VP of Solution Sales, Dan Magid, and Senior Sales Engineer, @Charles Jones, hosted a webinar entitled "Building Bridges: AS/400 to modern platforms" in partnership with IBM Systems Magazine. The webinar focused on how organizations can "build bridges" by using services to connect applications built in RPG, CL, and DB2 for the AS/400 with applications and components built in the latest technology-regardless of whether those applications are running on IBM i, or any other platform. The problem for many organizations is their isolated application environments. Often split into core platform developers and new technology developers, the culture of these two application groups can be very different.
The difficultly is in how to connect the people who work in the new technology environment with the applications and functions being built and maintained in the heritage environment. It becomes further challenging to connect these groups with cloud, partner, or customer applications. The result is what Dan calls a "dis-integrated" organization. But the outdated model of working in separate silos–legacy vs new technology–can be replaced with one that uses APIs to integrate new technologies with heritage technologies.
Service-enabled applications can be combined to create multi-function applications that take advantage of not only your core functions, but functions being provided by third-parties, business partners, and customers. In manufacturing, this might mean integrating supply-chain management systems across suppliers and transportation providers. In banking, it means streamlining complex payment processing rules so that merchants can directly debit bank accounts by accessing customer data at the services layer.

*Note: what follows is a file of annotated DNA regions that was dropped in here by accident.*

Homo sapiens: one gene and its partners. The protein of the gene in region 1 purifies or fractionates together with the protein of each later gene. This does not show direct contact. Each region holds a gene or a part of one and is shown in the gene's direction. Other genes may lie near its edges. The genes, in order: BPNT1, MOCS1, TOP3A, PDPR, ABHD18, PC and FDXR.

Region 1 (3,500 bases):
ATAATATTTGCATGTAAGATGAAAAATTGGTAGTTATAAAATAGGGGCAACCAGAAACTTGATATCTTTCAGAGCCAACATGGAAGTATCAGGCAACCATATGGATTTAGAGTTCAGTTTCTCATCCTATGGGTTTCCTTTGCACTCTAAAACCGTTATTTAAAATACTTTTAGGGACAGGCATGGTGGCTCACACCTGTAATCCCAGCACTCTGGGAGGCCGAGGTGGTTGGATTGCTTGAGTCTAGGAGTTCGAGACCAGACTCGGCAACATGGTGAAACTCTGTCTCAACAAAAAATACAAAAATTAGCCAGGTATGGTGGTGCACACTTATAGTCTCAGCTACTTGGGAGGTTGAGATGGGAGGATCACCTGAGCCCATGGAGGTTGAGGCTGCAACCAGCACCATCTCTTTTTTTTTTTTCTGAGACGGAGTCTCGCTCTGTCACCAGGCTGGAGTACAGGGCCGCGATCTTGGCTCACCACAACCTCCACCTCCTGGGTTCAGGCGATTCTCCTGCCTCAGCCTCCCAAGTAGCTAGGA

1.) We began by asking registrants what are the most important application modernization priorities for their organization. Here are the results:
2.) But what's driven organizations to want service-enablement in the first place? What are the biggest challenges organizations are facing? We asked this question during the broadcast. Here's how attendees voted:
The top challenges attendees are facing are providing better web or mobile experiences, and finding skilled RPG developers. The third biggest challenge is in getting real-time access to multiple systems.
3.) If you're worried you that your organization is behind the curve when it comes to using APIs to modernize your infrastructure, let us reassure you that you aren't! We asked the audience if they're using APIs to modernize their applications, and here are the results:
Most respondents are planning to do so, but haven't started yet.
4.) At the end of the webinar, we answered a few questions live from the audience. The first question was: what's the learning curve like for Rocket API?
Sales Engineer Charles Jones answered that the great thing about Rocket API is that all developers need are their existing skillsets as a foundation. The standard Rocket API training course is 3-5 days, and by the end, users can hit the ground running and start modernizing applications. That's it!
5.) The last question from a member of the audience was: "since Rocket API is using screen-logic for the services, what happens if the service gets disconnected from the terminal session?"
Charles answered: All Rocket APIs are "stateless," meaning there isn't a persistent session. The Rocket API engine manages that state with the host. A disconnection falls into the "exception condition" category, so if for some reason you have a screen-based API in-flight and something happens to the IBM i, or the network connection, Rocket API would return an exception condition to the caller. But Rocket API has several capabilities that you can use to address those scenarios and construct the appropriate recovery method, or response.
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